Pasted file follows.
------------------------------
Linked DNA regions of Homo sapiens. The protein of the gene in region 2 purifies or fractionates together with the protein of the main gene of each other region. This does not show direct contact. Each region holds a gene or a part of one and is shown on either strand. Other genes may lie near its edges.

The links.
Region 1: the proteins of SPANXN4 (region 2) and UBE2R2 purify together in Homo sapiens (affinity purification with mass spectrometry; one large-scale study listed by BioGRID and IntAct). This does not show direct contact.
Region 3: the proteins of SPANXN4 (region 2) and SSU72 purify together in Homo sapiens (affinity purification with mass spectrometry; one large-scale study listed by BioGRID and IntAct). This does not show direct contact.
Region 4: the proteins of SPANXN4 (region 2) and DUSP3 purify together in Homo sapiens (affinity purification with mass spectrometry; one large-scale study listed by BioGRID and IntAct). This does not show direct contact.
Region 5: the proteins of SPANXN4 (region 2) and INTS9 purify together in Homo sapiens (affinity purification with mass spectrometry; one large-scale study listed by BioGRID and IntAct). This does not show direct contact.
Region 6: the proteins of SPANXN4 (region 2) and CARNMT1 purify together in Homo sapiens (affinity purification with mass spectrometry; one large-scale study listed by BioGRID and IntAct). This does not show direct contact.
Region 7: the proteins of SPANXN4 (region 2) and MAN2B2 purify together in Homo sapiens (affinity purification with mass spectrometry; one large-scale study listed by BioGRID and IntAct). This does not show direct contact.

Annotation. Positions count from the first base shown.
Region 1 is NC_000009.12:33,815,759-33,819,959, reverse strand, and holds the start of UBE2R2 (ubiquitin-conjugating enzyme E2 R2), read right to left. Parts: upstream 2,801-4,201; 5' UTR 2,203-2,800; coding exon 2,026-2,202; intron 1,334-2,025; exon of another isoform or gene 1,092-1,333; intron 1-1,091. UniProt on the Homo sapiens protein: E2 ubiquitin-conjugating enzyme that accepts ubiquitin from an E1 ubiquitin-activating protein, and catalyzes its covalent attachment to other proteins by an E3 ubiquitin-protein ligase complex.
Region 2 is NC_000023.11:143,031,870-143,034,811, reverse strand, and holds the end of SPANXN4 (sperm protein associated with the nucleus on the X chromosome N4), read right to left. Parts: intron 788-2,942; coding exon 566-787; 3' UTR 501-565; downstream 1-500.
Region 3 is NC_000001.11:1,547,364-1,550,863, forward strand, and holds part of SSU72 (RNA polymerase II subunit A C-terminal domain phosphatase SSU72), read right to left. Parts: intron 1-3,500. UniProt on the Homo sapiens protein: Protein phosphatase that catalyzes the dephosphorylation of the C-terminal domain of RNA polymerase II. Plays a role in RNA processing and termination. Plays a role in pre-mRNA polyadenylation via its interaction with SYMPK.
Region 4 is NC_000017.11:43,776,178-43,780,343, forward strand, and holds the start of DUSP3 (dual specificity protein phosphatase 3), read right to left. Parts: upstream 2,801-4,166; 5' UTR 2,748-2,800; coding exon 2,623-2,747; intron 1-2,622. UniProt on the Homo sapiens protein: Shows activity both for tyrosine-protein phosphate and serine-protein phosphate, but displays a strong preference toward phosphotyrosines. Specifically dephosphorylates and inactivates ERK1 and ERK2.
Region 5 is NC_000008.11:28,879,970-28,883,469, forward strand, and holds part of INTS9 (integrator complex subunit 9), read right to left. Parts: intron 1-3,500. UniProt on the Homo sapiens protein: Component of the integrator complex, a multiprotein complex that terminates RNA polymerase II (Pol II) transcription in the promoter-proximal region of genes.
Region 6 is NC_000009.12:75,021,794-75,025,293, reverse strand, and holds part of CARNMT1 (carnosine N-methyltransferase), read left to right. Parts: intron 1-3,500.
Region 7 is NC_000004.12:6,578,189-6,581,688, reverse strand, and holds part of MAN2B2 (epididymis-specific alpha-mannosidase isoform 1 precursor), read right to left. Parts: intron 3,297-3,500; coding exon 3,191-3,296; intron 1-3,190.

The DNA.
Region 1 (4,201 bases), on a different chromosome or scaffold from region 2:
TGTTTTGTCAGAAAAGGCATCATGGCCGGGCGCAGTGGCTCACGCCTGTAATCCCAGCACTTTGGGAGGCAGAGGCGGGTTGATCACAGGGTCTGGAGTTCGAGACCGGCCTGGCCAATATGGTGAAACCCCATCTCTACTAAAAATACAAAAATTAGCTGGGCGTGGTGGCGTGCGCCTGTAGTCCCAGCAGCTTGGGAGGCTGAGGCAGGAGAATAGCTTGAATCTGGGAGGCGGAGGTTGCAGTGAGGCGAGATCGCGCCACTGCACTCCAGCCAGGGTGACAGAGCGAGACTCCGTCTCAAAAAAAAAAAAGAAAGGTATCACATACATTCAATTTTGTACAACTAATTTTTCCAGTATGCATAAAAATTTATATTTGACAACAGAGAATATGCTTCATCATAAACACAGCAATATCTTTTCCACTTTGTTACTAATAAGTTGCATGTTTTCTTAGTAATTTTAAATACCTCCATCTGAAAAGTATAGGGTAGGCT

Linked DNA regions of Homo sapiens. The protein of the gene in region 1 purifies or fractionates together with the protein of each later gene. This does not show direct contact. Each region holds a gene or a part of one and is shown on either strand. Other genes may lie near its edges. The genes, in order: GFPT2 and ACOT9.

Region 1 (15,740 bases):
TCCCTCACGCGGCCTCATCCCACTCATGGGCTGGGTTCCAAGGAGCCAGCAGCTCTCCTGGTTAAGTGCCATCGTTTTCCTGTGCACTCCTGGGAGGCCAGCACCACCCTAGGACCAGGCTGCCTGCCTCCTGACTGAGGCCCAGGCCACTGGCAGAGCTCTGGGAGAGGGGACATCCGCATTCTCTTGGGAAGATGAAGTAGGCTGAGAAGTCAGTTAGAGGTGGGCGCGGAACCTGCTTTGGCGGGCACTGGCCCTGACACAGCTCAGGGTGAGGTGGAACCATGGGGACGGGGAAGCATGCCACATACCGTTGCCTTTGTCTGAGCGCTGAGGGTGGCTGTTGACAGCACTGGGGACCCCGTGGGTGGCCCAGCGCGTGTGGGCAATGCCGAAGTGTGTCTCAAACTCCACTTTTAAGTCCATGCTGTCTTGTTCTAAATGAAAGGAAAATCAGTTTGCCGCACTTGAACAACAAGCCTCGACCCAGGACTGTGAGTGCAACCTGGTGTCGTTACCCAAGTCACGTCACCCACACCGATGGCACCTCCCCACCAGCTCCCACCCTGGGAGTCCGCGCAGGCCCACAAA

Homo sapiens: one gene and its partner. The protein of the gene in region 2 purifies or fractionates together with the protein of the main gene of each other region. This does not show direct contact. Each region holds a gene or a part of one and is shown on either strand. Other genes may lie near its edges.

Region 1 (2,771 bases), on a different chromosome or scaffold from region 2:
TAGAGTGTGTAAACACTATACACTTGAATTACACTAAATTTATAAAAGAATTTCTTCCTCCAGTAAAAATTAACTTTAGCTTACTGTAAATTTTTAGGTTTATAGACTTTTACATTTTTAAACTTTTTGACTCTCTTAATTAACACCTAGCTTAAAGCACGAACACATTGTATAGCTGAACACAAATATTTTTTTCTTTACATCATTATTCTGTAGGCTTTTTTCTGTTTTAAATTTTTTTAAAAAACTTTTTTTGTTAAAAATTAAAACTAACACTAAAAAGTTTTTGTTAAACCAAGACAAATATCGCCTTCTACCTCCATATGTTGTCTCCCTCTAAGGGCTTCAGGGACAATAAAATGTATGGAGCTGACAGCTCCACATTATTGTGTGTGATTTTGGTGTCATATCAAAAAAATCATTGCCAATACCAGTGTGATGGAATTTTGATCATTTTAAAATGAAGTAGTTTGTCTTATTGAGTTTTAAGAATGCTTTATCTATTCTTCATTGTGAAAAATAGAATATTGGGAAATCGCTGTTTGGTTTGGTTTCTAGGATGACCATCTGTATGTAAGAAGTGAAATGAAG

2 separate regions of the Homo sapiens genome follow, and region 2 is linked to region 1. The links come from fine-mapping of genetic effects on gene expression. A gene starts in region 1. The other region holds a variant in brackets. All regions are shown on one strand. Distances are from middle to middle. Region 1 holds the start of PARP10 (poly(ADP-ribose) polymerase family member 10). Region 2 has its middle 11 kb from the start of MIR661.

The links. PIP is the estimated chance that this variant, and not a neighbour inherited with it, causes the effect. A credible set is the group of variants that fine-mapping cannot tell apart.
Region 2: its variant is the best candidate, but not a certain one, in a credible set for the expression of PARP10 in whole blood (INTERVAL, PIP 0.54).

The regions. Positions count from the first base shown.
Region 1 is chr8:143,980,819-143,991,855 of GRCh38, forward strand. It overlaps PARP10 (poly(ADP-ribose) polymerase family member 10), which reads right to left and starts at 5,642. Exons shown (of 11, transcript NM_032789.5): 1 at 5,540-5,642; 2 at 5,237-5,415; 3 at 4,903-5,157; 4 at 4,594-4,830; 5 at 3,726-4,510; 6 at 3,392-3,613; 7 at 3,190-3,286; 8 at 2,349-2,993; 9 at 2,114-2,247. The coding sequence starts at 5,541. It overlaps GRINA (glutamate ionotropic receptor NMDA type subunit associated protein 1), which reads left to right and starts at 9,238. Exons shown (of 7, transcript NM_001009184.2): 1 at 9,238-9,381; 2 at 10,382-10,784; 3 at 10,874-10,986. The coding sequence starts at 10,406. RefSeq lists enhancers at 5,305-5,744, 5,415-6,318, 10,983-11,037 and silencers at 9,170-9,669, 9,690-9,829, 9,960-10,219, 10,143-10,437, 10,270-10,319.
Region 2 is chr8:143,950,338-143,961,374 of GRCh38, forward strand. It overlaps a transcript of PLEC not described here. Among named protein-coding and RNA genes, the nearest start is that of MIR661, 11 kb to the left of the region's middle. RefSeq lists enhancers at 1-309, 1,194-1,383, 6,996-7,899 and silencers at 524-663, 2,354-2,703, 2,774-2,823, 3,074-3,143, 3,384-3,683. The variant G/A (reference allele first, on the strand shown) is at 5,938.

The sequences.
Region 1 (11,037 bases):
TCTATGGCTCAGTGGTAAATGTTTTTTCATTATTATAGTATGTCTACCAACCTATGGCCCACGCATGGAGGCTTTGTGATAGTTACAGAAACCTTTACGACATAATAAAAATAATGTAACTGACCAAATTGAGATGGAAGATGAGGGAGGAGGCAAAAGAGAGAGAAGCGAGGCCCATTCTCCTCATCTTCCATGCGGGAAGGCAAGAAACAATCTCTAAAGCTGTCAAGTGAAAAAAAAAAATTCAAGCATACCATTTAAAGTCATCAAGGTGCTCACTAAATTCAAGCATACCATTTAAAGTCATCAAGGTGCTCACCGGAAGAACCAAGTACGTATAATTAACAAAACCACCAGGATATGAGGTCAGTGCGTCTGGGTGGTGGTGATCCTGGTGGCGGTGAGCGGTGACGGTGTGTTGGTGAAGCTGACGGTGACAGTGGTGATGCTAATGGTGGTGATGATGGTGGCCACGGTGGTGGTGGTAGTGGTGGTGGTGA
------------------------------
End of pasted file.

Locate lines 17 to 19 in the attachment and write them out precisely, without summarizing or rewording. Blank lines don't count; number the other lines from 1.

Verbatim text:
The DNA.
Region 1 (4,201 bases), on a different chromosome or scaffold from region 2:
TGTTTTGTCAGAAAAGGCATCATGGCCGGGCGCAGTGGCTCACGCCTGTAATCCCAGCACTTTGGGAGGCAGAGGCGGGTTGATCACAGGGTCTGGAGTTCGAGACCGGCCTGGCCAATATGGTGAAACCCCATCTCTACTAAAAATACAAAAATTAGCTGGGCGTGGTGGCGTGCGCCTGTAGTCCCAGCAGCTTGGGAGGCTGAGGCAGGAGAATAGCTTGAATCTGGGAGGCGGAGGTTGCAGTGAGGCGAGATCGCGCCACTGCACTCCAGCCAGGGTGACAGAGCGAGACTCCGTCTCAAAAAAAAAAAAGAAAGGTATCACATACATTCAATTTTGTACAACTAATTTTTCCAGTATGCATAAAAATTTATATTTGACAACAGAGAATATGCTTCATCATAAACACAGCAATATCTTTTCCACTTTGTTACTAATAAGTTGCATGTTTTCTTAGTAATTTTAAATACCTCCATCTGAAAAGTATAGGGTAGGCT